an inversion table. Got it in ASDA for 50 smackers. Looks like a bit of bondage equipment (in fact my wife humiliated me and amused the entire aisle by loudly announcing "Honey, we aren't going to be using that for what you think we're going to be using it for").
Adjust to fit your height, step on (you might need an attractive assistant to start with), fasten your ankles in and rotate. You can start off just very slightly past horizontal and build up to hanging fully from your ankles if you want to go all the way (only a minute or so). I used to get off feeling an inch taller and suddenly pain free, as if it had just been switched off. And I say used to, because now I don't use it at all, as I no longer feel the need.
Ridiculous argument. When you spot a pickpocket, you know you've witnessed a crime. When you spot someone reading El Reg on a tablet, you don't know that you have. Although I'm almost sure there will be some legislation along shortly to correct that ...
I don't buy your defence. Surely if the police are to be allowed the authority to send out letters about WiFi hotspots they should have someone who is either
a) aware of the FON service
b) aware of the Google service.
I see so many instances of failure of (b) - people stuck at the unconscious incompetence state of knowledge - they know so little that they little know how little they know. Recent example: an MP's claim that the "writing is too small" in Office 365.
As it is, without a clarification about the FON service, the letter is misleading and a waste of public money - now THAT should be an offence.
"I went outside once. The graphics were awesome but the gameplay was terrible"
Signs like "M1 closed after A456"
I know the junction I'm getting off at; I know roughly how far away that is; I do not have an encyclopedic knowledge of all British Roads. The only way I'd know anything about the A456 is possibly if it was the road I was taking at the junction I was coming off at.
So "M1 closed in xx miles" or "M1 closed after Jxx" please.
>> So with encrypted traffic either party can decrypt it, or its no good.
Not sure you meant to put that ... only the receiver has to be able to decrypt it. If they find a mail from me to you in my "SENT" folder and the content is encrypted with your public key (and I wasn't dumb enough to keep the plaintext), the only record of the content retrievable without the private key is what I (claim to) remember sending you.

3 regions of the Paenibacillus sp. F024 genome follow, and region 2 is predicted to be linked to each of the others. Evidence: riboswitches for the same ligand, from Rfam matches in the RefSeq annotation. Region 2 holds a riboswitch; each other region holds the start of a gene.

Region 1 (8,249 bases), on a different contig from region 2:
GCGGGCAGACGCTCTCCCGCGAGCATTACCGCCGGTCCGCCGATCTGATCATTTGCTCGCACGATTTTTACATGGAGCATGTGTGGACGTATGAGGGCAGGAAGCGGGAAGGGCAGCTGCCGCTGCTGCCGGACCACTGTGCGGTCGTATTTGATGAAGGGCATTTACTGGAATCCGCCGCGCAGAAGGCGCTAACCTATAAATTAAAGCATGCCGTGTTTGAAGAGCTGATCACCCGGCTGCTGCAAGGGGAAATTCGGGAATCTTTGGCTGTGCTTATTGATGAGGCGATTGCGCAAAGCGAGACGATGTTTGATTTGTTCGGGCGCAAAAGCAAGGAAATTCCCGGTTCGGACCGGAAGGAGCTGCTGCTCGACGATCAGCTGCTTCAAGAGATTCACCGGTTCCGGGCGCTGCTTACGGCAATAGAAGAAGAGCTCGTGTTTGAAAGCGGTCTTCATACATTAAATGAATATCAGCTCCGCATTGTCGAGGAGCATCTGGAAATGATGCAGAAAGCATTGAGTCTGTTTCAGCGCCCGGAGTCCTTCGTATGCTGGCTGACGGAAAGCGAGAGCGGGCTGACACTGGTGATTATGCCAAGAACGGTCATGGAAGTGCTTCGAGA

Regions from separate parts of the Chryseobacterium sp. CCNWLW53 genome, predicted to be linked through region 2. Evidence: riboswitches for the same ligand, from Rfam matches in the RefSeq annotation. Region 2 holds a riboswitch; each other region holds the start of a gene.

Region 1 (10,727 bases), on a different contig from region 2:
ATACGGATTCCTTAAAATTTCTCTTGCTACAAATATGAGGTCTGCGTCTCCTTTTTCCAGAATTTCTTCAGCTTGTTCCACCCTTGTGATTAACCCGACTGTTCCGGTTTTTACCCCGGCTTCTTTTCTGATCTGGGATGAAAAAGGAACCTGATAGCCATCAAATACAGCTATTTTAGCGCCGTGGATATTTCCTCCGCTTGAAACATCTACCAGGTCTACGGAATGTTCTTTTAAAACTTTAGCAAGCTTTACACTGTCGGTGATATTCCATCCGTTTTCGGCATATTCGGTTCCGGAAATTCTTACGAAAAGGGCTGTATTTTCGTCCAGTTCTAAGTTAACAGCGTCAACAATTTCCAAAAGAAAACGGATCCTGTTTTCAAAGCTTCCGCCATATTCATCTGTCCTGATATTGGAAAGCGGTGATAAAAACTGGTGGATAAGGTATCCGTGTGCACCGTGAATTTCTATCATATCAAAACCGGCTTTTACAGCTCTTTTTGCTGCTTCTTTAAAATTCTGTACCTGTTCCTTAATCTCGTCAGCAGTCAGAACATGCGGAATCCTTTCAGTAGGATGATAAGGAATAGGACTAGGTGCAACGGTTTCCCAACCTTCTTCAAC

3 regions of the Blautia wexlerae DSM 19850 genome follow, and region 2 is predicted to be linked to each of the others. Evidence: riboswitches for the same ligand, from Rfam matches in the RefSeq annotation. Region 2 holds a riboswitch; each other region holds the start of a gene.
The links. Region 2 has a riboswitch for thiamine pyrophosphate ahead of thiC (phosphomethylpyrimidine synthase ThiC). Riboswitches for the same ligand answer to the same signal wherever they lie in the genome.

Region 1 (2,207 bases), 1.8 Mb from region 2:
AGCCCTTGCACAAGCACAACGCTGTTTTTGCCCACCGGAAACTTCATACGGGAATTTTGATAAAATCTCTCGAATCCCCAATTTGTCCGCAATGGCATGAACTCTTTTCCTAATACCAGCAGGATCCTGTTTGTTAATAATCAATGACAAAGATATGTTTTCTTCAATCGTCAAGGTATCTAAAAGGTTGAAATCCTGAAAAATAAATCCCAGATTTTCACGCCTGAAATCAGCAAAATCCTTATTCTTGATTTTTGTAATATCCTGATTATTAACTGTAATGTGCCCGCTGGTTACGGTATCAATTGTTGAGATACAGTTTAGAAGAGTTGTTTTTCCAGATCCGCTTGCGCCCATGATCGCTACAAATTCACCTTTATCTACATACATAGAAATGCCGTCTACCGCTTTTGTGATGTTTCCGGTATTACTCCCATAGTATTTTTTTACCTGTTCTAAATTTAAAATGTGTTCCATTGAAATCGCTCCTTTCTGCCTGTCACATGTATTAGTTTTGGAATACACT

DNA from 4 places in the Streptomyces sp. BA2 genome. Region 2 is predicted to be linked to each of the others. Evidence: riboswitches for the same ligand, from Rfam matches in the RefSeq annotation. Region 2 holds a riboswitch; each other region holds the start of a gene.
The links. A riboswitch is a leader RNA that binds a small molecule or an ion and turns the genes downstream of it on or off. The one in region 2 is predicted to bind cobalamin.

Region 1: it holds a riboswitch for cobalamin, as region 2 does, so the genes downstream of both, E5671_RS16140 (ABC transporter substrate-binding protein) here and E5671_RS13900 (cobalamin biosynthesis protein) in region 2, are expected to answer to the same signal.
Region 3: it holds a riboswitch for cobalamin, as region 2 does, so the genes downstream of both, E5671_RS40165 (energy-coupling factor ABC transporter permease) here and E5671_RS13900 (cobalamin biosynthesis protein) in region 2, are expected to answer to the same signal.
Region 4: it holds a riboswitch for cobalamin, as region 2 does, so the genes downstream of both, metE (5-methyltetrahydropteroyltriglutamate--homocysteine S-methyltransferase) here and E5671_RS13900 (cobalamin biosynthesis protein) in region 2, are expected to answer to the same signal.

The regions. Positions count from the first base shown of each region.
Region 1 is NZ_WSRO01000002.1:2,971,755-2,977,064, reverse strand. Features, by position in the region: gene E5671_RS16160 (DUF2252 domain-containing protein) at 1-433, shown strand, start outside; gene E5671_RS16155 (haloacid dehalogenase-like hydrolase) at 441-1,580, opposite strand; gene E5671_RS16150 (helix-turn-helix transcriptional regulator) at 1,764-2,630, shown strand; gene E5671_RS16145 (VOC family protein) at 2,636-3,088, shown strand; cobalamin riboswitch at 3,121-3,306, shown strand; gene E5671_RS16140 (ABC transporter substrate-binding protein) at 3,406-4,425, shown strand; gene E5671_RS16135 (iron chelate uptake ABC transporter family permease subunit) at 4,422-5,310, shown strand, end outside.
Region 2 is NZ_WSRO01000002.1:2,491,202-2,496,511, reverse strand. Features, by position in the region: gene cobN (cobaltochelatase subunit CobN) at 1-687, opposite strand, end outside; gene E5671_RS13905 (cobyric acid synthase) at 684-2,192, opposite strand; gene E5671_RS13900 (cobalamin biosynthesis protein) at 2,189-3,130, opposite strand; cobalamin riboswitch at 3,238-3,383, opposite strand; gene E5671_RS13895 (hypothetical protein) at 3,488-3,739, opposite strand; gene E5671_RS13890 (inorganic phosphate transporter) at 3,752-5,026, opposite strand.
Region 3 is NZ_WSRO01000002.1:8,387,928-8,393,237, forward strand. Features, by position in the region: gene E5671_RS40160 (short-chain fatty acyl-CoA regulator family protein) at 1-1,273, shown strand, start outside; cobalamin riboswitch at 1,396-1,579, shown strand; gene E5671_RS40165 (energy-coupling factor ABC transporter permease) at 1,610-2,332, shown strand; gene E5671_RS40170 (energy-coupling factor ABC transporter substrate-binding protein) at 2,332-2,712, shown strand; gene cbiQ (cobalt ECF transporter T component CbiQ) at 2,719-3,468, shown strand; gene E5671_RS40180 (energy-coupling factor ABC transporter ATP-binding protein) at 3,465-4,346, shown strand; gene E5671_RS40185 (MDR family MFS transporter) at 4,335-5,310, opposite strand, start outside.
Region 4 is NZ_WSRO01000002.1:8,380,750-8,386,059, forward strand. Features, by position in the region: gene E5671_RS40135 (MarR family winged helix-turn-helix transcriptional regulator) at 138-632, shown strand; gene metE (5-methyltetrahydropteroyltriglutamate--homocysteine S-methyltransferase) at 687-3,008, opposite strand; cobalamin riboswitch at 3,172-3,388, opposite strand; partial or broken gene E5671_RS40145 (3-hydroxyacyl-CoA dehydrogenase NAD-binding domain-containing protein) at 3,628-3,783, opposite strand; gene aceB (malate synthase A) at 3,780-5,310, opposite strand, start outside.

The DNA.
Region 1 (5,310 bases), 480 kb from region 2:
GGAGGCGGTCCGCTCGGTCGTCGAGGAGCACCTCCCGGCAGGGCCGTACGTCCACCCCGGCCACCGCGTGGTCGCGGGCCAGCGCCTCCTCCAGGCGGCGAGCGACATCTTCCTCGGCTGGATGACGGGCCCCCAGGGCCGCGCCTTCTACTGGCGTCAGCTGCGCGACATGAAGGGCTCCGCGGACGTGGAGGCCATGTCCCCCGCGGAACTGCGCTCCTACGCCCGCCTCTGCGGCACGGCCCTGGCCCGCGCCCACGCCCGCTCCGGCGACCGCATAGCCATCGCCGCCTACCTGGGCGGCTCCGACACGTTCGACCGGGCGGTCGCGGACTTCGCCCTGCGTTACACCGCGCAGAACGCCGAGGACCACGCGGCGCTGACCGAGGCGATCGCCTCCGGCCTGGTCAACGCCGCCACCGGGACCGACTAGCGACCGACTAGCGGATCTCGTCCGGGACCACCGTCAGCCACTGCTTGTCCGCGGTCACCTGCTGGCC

>>Bear in mind this is a US study. US cars are mostly automatic and therefore easier to drive.
... and a lot of their lanes are two cars wide! Should have seen the face of a US colleague when I was driving him down a country lane and a car came the other way. "What?" he shouted, "this is a one way road!" I assured him it wasn't but he really couldn't understand how a road only wide enough for one vehicle could have two-way traffic.
>>Targeting it so it goes right down the pipe is likely to be pretty tricky however.
Probably have to turn off the targeting computer on final approach.
... what he actually* said was "Good luck, Mr Gorsky".
* FSVO actually
Actually, it is sheer stupidity to use nickel in an item that is going to be in prolonged skin contact; jewelers have known this for years. Remember, we're talking premium product here, so there's no excuse.
As for the negativity, there was barely a mention of what happened at WWDC because it was extremely boring - if you think there was 'genuinely interesting tech news' at this conference, please - just tell me what it was, because I must have slipped into a coma during all the self-congratulatory emptiness.
... sounds more like sexual assault to me.
I've heard of a businesses in a local industrial park using a microwave link to the home of a conveniently located employee to get round BT's apparent habit of holding SMBs to ransom regarding connectivity. Not sure how that plays with the Ts&Cs but it does look like there's a bit of mickey taking going on, so I can't blame them.